PABLO – Starting next week, folks on the Flathead Indian Reservation and in communities north will have a bus to catch.
It’s been a while.
Daily passenger service between Missoula and Whitefish will resume Monday with stops in eight more communities along the way, including Polson and Kalispell.
Flathead Transit, a service of the Confederated and Salish Kootenai Tribes, will offer the public transportation.
It’s been eight years since bus service was offered between Missoula and the Flathead Valley, according to Greyhound spokeswoman Alexandra Pedrini.
Federal funds administered through the Montana Department of Transportation, and funding from Greyhound, are making it possible.
It’s the first time Greyhound has collaborated with an Indian tribe or tribes to offer bus service according to Corky Sias, transportation manager for Flathead Transit.
“The federal funds are for routes that can’t sustain themselves,” says David Jacobs, transit section supervisor for MDT. “They subsidize routes that are not profitable, to provide transportation for people who need it.”
The route will provide connections to Greyhound in Missoula, Amtrak in Whitefish, and local and regional services in Missoula and Kalispell, he said.
“More importantly, it re-establishes mobility options for Montanans who rely on public transit out of necessity or choice,” Jacobs added.
The annual federal funds total $204,688, according to Jacobs. Greyhound is adding another $133,934, and no state or local funds will be used to subsidize the service.
Flathead Transit must use the fares it collects to pay bills connected to operating the service before the federal or Greyhound funds are accessed, Jacobs added, and the service is only subsidized to the break-even point.
Sias says Flathead Transit will start running the route with a 17-passenger “cutaway” bus already in its fleet, and purchase a larger vehicle down the road if demand merits it.
When bus service did exist on the route, it averaged 10 to 13 riders a day, depending on the day of the week, he said.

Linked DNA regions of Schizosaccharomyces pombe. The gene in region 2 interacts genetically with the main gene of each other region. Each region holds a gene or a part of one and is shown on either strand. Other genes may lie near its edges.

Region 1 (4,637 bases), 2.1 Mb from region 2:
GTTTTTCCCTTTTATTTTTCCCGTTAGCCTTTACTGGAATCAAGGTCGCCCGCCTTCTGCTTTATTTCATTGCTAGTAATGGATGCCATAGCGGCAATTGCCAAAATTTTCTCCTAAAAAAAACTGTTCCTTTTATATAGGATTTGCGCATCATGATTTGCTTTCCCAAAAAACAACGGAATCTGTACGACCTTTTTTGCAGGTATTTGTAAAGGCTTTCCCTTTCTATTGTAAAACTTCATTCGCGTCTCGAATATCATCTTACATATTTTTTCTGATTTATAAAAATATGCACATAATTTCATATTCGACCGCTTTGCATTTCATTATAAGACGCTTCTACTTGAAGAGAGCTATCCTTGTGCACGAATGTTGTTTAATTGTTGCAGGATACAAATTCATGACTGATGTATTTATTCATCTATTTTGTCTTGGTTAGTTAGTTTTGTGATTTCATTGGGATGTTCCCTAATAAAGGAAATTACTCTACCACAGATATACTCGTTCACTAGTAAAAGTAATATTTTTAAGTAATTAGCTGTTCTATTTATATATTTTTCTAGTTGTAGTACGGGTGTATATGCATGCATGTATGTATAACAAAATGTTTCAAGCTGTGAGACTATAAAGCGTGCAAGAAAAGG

Flathead Transit worked with Greyhound to establish fares. A one-way ticket between Missoula and Whitefish will cost $31, according to Sias. A one-way ticket between Missoula and Polson will be $19.
Between Missoula and Whitefish the service will make stops in Evaro, Arlee, Ravalli, St. Ignatius, Pablo, Polson, Lakeside and Kalispell. Flathead Transit is still seeking a business in Ronan that is open seven days a week, and at the right times of day, that is interested in serving as a stopping point there.
“This new service will be available to the general public and anyone needing transportation along this route,” Sias said in the news release. “We are also proud to be partnering with Greyhound to offer service nationwide.”
The route will leave Missoula at 11:30 a.m. seven days a week and make stops in Evaro (11:50 a.m.), Arlee (noon), Ravalli (12:10 p.m.), St. Ignatius (12:15 p.m.), Pablo (1 p.m.), Polson (1:25 p.m.), Lakeside (2:10 p.m.), Kalispell (2:30 p.m.) and Whitefish (3:10 p.m.).
The return route departs Whitefish at 4:45 p.m., and then leaves Kalispell at 5:25 p.m., Lakeside at 5:45 p.m., Polson at 6:30 p.m., Pablo at 6:40 p.m., St. Ignatius at 7:40 p.m., Ravalli at 7:45 p.m., Arlee at 7:55 p.m. and Evaro at 8:05 p.m. It is scheduled to arrive back in Missoula at 8:25 p.m.
Tickets can be purchased at the Greyhound Terminal in Missoula, Stuart’s Cenex in St. Ignatius, Quick Silver in Pablo, Kwa Taq Nuk Resort in Polson and Brian’s Conoco in Kalispell. Customers can also purchase tickets to and from the 10 communities on the route through any Greyhound selling locations nationwide or online.
The service is offered in cooperation with Greyhound as part of its Greyhound Connect program, which serves small towns and rural communities in the U.S.
As of Tuesday, the new route and fares were not displayed at the Greyhound website. The link to Greyhound Connect showed it offers service in six states, but Montana had not yet been added to the list.
Greyhound president and CEO Dave Leach said in the news release the bus company looks forward “to maintaining this partnership for the traveling public for years to come.”